The size of the family dictated the relocation. Benjamin may have worried that he didn’t have enough land to give all his children a suitable place to live. Also, cotton and corn deplete the soil and his crops may have been declining. Whatever the reason, Texas and its generous land policies under Mexican and Texas rule offered a great opportunity for farmers. Abraham Anderson, Benjamin’s grandfather accepted 200 acres on the Carolina coast in 1764 from King George III.

They settled in Berkeley County, South Carolina, and stayed until the threats of war from Spain were resolved and most of the Cherokee Indians had been removed by purchase and treaty. They participated in a land rush to settle the Up country and the Piedmont. Benjamin stayed in South Carolina (probably on more free land) in Newberry County in the Ninety-Sixth District, and then accepted 900 acres from the new state of Georgia on the Ocheegee River in Greene County late in the 1790s after 40 years in Alabama in Jones and Greene Counties.

Benjamin purchased land in Nacogdoches County

 

Moving to Texas, he was eligible to receive a league and a labor for having settled prior to Texas becoming a republic in 1849. This time, however, Benjamin purchased land in Nacogdoches County in what was called Black Jack. In his lifetime Benjamin Anderson moved halfway across the continent, from tidewater South Carolina to Georgia to Texas. He participated in one way or another in two major uprisings, the American Revolution in 1775-6 and the Texas Revolution in 1835-36. He moved always to the edge – a borderer. Whether by instinct or circumstances, this was his fate. He was born the subject of an English King and died a Texan.

– Additional notes:   My father, Irving (Andy) Anderson said that his great-great Grandfather, Benjamin Anderson sired 25 children with two wives. This is a story of a pilgrimage with his second wife, children and grandchildren from Alabama to Texas in 1834.

Writing verbatim an interview published in the Portales, New Mexico News in 1906. SEVENTY TWO YEARS IN TEXAS May I step in and talk a few minutes with the old pioneers of Texas.  We moved to Texas in the year 1834 from Green County Ala. and landed in Sabine County and I lived there a while: from that place to San Augustine County, there to Nacogdoches County where I spent most of my young days.  MY fathers name was Benjamin Anderson.  He was the father of twenty-five children, nine by his first wife and sixteen by my mother, but that large family has all passed to the great beyond except myself and one brother, George W. Anderson of Mason County Texas.  I am 83 years old and my brother 81. After leaving Nacogdoches County I lived in the following counties; Navarro, Wise, Parker, Jack, Menard, and Schleischer.  I have seen all the hardships of an old Texan.  The only counties organized when we landed in Texas were Shelby, Jasper, San Augustine, Sabine and Nacogdoches. I am now living with my baby girl and her husband Mr. and Mrs.  J. B. Hext  two miles south of Portales, N. M. and despite my age of 83 years I often walk to town after the mail and am doing fine for one of my age. If any of the old boys of my age are still living, would love to hear from them.  I want to say here that I read the News in its infancy.  wishing the News success, will just pick up my cane and be jogging along. Thomas Howard Anderson, Portales,  N. M. Copy of article in possession of Michael Houck.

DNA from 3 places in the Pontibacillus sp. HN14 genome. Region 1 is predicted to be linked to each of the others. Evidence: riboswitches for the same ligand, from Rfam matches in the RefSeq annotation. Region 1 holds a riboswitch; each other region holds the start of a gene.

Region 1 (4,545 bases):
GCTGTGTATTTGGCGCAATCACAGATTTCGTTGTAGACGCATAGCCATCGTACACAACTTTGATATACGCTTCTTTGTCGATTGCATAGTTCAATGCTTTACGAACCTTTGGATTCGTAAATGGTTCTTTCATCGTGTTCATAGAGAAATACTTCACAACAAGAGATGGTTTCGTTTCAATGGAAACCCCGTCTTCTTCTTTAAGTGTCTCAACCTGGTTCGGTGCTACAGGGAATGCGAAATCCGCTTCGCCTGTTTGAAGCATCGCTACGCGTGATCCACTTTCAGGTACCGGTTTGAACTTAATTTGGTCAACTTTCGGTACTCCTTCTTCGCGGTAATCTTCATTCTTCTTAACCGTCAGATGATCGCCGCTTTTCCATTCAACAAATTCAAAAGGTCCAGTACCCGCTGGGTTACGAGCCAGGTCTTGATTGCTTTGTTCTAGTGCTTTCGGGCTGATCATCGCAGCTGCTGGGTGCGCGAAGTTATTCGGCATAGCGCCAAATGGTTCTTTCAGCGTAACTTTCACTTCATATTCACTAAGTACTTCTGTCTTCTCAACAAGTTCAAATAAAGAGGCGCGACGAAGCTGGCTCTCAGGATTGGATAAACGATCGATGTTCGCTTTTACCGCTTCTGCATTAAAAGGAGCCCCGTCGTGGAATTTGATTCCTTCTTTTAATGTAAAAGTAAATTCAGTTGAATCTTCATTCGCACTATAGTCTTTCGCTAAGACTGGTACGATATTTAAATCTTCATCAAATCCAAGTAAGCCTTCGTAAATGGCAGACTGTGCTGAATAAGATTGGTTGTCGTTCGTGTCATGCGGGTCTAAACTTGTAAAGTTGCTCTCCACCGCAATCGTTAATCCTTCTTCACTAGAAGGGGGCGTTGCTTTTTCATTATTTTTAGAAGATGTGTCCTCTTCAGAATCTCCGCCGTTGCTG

Check out historical books and novels by Donna R. Causey

 

ALABAMA FOOTPRINTS Pioneers: A Collection of Lost & Forgotten Stories 

includes the following stories

  • The Yazoo land fraud
  • Daily life as an Alabama pioneer
  • The capture and arrest of Vice-president Aaron Burr
  • The early life of William Barrett Travis, hero of the Alamo 
  • Description of Native Americans of early Alabama including the visit by Tecumseh
  • Treaties and building the first roads in Alabama.

ALABAMA FOOTPRINTS Pioneers: A Collection of Lost & Forgotten Stories (Kindle Edition)

By (author):  Causey, Donna R.

List Price: $8.95
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About Donna R Causey

Donna R. Causey, resident of Alabama, was a teacher in the public school system for twenty years. When she retired, Donna found time to focus on her lifetime passion for historical writing. She developed the websites www.alabamapioneers and www.daysgoneby.me All her books can be purchased at Amazon.com and Barnes & Noble. She has authored numerous genealogy books. RIBBON OF LOVE: A Novel Of Colonial America (TAPESTRY OF LOVE) is her first novel in the Tapestry of Love about her family where she uses actual characters, facts, dates and places to create a story about life as it might have happened in colonial Virginia. Faith and Courage: Tapestry of Love (Volume 2) is the second book and the third FreeHearts: A Novel of Colonial America (Book 3 in the Tapestry of Love Series) Discordance: The Cottinghams (Volume 1) is the continuation of the story. . For a complete list of books, visit Donna R Causey